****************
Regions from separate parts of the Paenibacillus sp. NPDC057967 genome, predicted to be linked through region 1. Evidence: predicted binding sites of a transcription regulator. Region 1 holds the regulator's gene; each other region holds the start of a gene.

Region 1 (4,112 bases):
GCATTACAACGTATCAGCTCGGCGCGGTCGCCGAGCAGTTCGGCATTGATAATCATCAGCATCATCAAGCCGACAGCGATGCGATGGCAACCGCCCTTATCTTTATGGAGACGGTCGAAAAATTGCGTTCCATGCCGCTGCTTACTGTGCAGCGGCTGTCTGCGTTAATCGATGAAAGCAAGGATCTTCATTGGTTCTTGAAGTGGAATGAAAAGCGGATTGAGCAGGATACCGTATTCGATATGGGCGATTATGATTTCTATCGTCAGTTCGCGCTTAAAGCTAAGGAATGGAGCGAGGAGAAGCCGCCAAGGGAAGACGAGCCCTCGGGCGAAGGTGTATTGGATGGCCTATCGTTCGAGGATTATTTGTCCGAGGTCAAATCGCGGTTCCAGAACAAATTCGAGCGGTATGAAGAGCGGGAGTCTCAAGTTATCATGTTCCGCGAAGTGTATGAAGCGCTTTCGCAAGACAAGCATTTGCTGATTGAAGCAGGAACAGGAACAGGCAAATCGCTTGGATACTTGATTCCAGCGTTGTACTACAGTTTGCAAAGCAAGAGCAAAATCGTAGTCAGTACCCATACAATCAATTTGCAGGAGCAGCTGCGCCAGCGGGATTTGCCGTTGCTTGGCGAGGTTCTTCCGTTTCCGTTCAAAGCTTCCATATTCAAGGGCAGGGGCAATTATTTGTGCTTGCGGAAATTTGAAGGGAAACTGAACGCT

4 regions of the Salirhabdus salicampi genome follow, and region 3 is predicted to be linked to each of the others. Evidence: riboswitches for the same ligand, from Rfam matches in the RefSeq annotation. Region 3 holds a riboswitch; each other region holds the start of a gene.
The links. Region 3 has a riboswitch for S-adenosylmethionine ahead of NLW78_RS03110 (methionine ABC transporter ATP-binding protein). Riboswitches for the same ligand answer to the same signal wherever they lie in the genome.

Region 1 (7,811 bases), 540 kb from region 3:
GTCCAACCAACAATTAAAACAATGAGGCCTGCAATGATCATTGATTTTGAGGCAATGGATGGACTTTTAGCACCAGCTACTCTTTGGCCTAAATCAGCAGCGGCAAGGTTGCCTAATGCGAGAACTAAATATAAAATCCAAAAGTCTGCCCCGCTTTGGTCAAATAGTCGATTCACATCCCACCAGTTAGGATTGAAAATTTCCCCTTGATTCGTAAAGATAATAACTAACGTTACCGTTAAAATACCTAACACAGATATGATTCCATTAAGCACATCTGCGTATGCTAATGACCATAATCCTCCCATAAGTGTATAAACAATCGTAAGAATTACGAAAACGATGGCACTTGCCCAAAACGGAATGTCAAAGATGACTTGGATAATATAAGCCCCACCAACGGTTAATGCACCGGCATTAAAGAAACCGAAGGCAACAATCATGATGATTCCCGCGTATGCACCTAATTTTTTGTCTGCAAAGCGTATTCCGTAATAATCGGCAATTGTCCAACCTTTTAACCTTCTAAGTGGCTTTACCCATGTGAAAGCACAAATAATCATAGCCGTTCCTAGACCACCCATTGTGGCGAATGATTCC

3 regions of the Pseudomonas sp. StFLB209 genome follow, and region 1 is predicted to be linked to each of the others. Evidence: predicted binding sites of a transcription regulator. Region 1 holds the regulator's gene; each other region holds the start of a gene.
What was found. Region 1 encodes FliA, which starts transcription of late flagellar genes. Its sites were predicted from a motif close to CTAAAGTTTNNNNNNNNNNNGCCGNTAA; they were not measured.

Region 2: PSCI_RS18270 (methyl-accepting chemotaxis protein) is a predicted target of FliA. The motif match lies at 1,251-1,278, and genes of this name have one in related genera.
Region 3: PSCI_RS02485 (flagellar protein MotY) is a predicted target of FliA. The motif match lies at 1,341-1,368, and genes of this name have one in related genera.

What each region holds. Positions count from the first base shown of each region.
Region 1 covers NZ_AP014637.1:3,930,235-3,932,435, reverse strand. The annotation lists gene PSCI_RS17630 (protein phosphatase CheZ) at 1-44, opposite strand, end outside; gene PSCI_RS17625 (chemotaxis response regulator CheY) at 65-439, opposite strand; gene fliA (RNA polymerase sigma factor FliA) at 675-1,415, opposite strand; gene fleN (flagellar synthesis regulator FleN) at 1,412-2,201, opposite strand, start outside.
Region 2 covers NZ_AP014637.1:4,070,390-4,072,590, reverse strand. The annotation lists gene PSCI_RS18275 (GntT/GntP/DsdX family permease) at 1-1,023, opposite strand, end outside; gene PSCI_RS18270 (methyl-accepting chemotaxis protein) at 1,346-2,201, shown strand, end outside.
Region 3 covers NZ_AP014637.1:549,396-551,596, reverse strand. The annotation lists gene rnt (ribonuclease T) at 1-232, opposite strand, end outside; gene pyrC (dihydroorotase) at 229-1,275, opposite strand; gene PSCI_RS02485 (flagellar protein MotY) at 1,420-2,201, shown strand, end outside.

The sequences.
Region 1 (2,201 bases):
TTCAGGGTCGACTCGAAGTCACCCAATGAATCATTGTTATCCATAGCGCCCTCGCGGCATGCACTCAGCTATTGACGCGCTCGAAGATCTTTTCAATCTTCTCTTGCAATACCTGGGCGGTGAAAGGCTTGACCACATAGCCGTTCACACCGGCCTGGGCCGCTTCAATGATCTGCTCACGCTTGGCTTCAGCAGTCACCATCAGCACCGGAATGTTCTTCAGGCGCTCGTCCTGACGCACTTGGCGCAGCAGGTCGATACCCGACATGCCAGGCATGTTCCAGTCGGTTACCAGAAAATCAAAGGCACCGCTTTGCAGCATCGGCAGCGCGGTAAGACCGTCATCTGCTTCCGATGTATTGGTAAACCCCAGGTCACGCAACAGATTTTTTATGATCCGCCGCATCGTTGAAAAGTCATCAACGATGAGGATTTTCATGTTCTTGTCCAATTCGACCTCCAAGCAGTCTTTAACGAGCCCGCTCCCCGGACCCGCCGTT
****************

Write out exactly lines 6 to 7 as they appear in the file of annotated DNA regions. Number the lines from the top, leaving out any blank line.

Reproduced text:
Region 1 (7,811 bases), 540 kb from region 3:
GTCCAACCAACAATTAAAACAATGAGGCCTGCAATGATCATTGATTTTGAGGCAATGGATGGACTTTTAGCACCAGCTACTCTTTGGCCTAAATCAGCAGCGGCAAGGTTGCCTAATGCGAGAACTAAATATAAAATCCAAAAGTCTGCCCCGCTTTGGTCAAATAGTCGATTCACATCCCACCAGTTAGGATTGAAAATTTCCCCTTGATTCGTAAAGATAATAACTAACGTTACCGTTAAAATACCTAACACAGATATGATTCCATTAAGCACATCTGCGTATGCTAATGACCATAATCCTCCCATAAGTGTATAAACAATCGTAAGAATTACGAAAACGATGGCACTTGCCCAAAACGGAATGTCAAAGATGACTTGGATAATATAAGCCCCACCAACGGTTAATGCACCGGCATTAAAGAAACCGAAGGCAACAATCATGATGATTCCCGCGTATGCACCTAATTTTTTGTCTGCAAAGCGTATTCCGTAATAATCGGCAATTGTCCAACCTTTTAACCTTCTAAGTGGCTTTACCCATGTGAAAGCACAAATAATCATAGCCGTTCCTAGACCACCCATTGTGGCGAATGATTCC